Wildfires Are Burning Through Funds Meant to Prevent Them

Did you know that catastrophic wildfires are treated differently than other natural disasters?

Today's fire seasons are on average 78 days longer than in the 1970s and are only projected to grow hotter, more unpredictable, and more expensive in the coming years. For the first time, wildland fire programs are expected to exceed 50 percent of the USDA Forest Service's entire budget.

When megafires disperse and grow to be a national hazard, federal agencies are forced to reallocate funding from proactive land management programs that keep our forests healthy to reactive programs that eliminate fires that spread throughout our forests and communities. With such a program in place, the USDA Forest Service and the Department of the Interior are forced to pay for wildfires out of their own budget authorities due to the inability to access federal emergency funds for wildfire suppression.

When suppression funds are exceeded, budget shortfalls are covered by transferring funds from other Forest Service and Interior programs; programs that keep forests healthy and reduce the threat and cost of future wildfires.

In redirecting funds away from programs that improve the health and resiliency of forests, the current system exacerbates forest health decline and actually increases future fire risk and costs.

While wildfires are seen predominantly as a "western" issue, the impacts are national and the way we fight fires impacts each state's constituents. As wildfire suppression costs increase, all programs are at risk of funding reductions or elimination.

"Here's an analogy to medical care. The current fire funding system is akin to borrowing all costs allocated for preventative care to pay for treatment of illnesses once patients are already sick," said Jim Karels, Florida State Forester and President of the National Association of State Foresters. "The system simply makes no sense."

The system is broken; as forests burn, the flames consume more than the dry fuels in their path, they consume the resources Congress has allocated to managing forests nationwide.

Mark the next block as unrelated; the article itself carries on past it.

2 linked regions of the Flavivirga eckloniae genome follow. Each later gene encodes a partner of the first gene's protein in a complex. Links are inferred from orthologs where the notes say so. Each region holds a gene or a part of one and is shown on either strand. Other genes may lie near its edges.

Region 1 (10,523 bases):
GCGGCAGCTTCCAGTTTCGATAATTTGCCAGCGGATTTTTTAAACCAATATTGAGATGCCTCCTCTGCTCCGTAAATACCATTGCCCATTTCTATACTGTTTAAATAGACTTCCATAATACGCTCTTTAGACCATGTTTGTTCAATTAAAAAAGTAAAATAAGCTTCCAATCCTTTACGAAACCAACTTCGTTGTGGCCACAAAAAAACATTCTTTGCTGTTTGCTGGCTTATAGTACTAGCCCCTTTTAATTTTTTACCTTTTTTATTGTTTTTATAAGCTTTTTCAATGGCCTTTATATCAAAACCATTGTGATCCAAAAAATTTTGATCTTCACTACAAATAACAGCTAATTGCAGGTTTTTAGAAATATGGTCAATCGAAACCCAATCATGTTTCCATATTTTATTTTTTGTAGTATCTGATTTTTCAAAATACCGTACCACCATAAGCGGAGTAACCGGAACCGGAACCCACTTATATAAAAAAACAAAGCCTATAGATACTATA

The most destructive fires, which account for the top 1 to 2 percent of wildfires, constitute 30 percent of annual fire suppression costs.

If the proper funding system is implemented to treat fires the same as other natural disasters, the Forest Service and the Interior would be able to put as much budget and focus on preventing fires as they do eliminating them. This approach treats these large, expensive fires as natural disasters while allowing the Forest Service and Interior agencies to reinvest funding in forest and land management restoration activities that reduce the threat of future catastrophic fires.

The United States is continuing to experience highly variable fire seasons. To-date, wildfires have already burned more than 8.4 million acres. At this same time last year, only 2.7 million acres had burned. Since 2000, at least 10 states have had their largest fires on record.

Fire costs accounted for 16 percent of the Forest Service's total budget in FY 1995 and are projected to grow to 67 percent in FY 2025. The increasing fire costs and longer fire seasons have resulted in a reduction of agency personnel, thus minimizing the ability to deliver proper forest management and Forest Service State & Private programs for non-federal forests.

"Something's not right here. Why treat wildfires differently than the way we fund other natural disasters? The current funding mechanism robs Peter to pay Paul and results in a net loss for our communities and forests," said Brent Keith, policy counsel for the National Association of State Foresters.

It is time to rethink the way we fund wildfire suppression in the United States to avoid the need to transfer funds from other agency programs. As Congress reconvenes, we urge members to fix the broken system and provide aid to our forests by supporting a bipartisan solution to this burning problem.

Learn more at stateforesters.org/wildfire.